Woman, 55, who got Botox to fix face sagging from a stroke reveals botched injections left her temporarily BLIND and made her eyelid droop so badly she had to TAPE it open
- Shari Budner, 55, from Georgia, shared images of her sagging eye to Facebook after she underwent Botox treatment performed by unlicensed clinicians
- After Shari had a mini stroke in 2014 she lost 50 pounds which caused sagging in her face so she decided to undergo Botox in order to try and correct it
- Shari visited a local spa in Canton, Georgia, and received an injection of Xeomin Botox at the recommendation of the Nurse Practitioner
- The 55-year-old suffered blurred vision and drooping eyelids as effect of the Xeomin Botox which was performed without any doctors present
- The side effects worsened and Shari was left unable to see out of her left eye
- Shari ultimately visited a new doctor who prescribed her Apraclonidine eye drops used to reduce pressure in the eyes and is now on the road to recovery
A woman has revealed images of her botched Botox surgery which left her unable to see out of one eye after she visited a local spa that doesn’t employ doctors and warns other tempted to do the same.
Entrepreneur Shari Budner, 55, from Georgia, suffered severe ptosis, sagging of her eye, on one side of her face following routine Xeomin injections.
Following a mini stroke in 2014, Shari incredibly lost over 50 pounds. However, her large weight loss and the effects of the stroke left her with slight sagging in the face.
Shari decided to get Botox to reduce this, having received Botox before from other clinics.
Shari Budner, 55, from Georgia decided to undergo Botox at a local spa in Canton, Georgia and received Xeonim Botox which left her with a droopy eye
In 2014 Shari suffered from a mini stroke and lost 50 pounds which left her with loose skin on her face and was the reason she decided to undergo Botox
On May 12 Shari visited a local spa in Canton, Georgia for a thread lift procedure. She then received an injection of Xeomin Botox at the recommendation of the Nurse Practitioner.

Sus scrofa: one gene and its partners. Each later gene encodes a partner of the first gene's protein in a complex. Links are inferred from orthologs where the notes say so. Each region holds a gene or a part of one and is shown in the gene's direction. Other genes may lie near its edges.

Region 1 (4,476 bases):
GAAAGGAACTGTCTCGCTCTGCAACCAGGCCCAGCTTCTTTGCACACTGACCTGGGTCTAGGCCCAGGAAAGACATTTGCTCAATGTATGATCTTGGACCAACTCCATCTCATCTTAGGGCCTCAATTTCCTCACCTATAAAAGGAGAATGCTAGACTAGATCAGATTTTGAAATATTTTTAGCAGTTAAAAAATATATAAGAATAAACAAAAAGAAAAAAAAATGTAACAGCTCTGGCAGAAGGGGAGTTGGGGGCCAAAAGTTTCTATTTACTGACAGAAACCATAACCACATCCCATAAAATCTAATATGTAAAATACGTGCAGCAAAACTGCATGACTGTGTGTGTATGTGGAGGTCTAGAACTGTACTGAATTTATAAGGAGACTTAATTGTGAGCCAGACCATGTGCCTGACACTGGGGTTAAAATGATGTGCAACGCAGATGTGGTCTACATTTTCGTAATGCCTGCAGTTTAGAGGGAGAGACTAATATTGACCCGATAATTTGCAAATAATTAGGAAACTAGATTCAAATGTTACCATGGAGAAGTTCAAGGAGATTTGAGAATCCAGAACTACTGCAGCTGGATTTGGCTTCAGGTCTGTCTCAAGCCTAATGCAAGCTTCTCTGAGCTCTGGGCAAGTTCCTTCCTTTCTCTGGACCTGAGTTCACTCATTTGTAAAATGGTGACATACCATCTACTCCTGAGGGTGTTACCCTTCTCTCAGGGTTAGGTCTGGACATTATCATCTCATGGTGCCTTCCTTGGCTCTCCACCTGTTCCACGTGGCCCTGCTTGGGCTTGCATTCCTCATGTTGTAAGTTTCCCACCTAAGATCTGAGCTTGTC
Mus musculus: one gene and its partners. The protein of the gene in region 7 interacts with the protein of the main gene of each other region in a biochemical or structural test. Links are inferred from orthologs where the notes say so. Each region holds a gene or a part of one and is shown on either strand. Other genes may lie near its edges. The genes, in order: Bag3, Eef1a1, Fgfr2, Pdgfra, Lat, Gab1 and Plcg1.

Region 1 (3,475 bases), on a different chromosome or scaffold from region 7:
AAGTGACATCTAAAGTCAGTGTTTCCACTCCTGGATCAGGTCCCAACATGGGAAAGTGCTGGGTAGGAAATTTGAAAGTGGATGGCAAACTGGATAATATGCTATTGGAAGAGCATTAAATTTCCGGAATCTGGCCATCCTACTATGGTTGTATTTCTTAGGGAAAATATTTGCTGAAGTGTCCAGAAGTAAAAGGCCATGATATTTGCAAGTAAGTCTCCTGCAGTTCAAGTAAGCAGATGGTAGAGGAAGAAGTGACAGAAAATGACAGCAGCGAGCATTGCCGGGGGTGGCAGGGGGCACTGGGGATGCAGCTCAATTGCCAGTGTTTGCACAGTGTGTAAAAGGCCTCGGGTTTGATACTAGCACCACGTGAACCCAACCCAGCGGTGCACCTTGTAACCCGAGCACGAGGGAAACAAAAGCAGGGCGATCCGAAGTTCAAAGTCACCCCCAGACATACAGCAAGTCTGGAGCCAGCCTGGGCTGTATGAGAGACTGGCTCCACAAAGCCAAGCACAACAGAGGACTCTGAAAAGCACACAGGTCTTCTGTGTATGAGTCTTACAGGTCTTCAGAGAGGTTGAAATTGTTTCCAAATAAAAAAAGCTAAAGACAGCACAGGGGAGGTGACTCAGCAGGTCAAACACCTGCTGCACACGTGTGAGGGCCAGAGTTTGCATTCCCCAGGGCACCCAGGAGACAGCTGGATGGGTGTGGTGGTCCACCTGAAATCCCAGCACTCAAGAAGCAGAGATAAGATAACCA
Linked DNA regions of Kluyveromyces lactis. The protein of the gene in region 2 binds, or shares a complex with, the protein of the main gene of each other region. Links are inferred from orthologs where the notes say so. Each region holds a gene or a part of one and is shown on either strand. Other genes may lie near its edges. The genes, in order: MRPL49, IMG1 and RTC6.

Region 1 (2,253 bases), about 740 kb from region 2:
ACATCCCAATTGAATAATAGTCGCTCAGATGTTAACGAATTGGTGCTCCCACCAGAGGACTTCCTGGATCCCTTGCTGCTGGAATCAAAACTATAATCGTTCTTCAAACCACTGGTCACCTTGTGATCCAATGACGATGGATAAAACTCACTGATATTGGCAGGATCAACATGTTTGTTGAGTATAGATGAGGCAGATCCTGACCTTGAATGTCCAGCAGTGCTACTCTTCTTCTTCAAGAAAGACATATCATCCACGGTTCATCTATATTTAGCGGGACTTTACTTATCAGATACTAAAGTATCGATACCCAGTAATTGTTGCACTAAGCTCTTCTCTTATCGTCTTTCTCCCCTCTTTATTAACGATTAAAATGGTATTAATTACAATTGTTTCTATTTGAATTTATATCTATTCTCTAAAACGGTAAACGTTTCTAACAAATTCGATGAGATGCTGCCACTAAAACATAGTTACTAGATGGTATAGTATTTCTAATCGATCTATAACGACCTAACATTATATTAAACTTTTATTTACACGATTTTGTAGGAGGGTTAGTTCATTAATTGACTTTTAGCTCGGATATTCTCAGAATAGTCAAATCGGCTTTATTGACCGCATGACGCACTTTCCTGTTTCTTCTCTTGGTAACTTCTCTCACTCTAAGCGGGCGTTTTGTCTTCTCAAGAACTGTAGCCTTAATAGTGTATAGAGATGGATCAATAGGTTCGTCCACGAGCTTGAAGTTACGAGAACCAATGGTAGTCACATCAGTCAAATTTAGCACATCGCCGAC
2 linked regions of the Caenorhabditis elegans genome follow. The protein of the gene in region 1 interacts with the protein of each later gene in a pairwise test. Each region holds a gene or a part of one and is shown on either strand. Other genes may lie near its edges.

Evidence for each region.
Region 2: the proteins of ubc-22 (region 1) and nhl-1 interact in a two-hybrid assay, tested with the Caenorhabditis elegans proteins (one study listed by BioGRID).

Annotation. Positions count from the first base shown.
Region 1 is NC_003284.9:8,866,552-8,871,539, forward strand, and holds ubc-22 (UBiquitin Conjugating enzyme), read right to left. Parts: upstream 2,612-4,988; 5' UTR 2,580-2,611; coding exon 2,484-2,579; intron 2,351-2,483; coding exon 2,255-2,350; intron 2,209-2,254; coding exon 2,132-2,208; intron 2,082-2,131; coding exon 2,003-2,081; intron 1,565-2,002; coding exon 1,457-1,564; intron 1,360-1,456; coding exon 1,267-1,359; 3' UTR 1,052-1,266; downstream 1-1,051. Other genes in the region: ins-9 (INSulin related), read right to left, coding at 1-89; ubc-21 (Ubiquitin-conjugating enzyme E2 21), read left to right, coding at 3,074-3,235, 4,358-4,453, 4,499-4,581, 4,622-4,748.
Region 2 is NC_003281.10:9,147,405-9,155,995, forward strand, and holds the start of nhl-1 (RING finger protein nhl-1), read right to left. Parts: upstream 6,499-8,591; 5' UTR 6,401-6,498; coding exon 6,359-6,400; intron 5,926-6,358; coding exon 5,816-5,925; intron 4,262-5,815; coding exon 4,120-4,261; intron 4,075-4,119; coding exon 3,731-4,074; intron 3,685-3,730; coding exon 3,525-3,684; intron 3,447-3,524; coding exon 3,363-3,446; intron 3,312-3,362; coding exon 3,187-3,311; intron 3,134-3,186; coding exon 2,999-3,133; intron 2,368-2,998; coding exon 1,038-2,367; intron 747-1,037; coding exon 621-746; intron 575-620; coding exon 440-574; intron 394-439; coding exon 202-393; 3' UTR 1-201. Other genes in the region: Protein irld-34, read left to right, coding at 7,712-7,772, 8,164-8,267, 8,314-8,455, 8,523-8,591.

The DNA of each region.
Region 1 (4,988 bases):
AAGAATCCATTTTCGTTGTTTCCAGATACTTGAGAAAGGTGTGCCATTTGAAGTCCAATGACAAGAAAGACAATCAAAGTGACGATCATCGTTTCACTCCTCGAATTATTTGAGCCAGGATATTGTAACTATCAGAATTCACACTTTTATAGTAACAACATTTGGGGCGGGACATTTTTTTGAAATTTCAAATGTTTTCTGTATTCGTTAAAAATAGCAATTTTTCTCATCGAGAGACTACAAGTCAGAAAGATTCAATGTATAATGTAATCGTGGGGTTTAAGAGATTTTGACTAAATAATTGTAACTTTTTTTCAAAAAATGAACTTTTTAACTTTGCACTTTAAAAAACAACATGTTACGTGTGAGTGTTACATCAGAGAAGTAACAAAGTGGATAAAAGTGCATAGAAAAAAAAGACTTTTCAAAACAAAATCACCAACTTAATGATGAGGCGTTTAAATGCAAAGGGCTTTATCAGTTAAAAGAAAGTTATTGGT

Shari’s large weight loss and the side effects of the stroke left her with sagging skin
Xeomin is a prescription treatment that is injected into the muscle along the glabellar lines, between the eyebrow and forehead lines, providing a temporary modification to frown lines. A single 15-minute treatment lasts between three and six months.
Xeomin can cause serious and life-threatening side effects such as problems with swallowing, breathing and the spread of toxins throughout the body. This can cause blurred and double vision, drooping eyelids and muscle weakness.
Shari suffered blurred vision and drooping of eyelids as well as hoarseness of her voice, a further side effect.
She shared her experience on Facebook, warning others of the risk of Botox at local spas with no doctors present.
Shari hopes her story will prevent others from undergoing the hardship she has suffered, using her story as a warning.
‘If you are considering any injections, specifically an eyebrow lift do your research before you go anywhere new,’ she said. ‘My quality of life is diminished to where I couldn’t work, and I was a nervous wreck driving as I have no peripheral vision in my left eye.’
Shari has never had any previous problems with Botox, so she went into the treatment worry-free but came out with an entire different outlook.
She said: ‘This is not my first time getting injections but is the first at this location,’ she added: ‘I am beside myself with embarrassment and anger for not researching this specific area of treatment beforehand and reading the fine print.’
‘I had a procedure done along with a small amount of Botox near my eyebrows to lift my very hooded eyelids.’
‘Exactly one week later I noticed I was having trouble with my vision in my left eye.’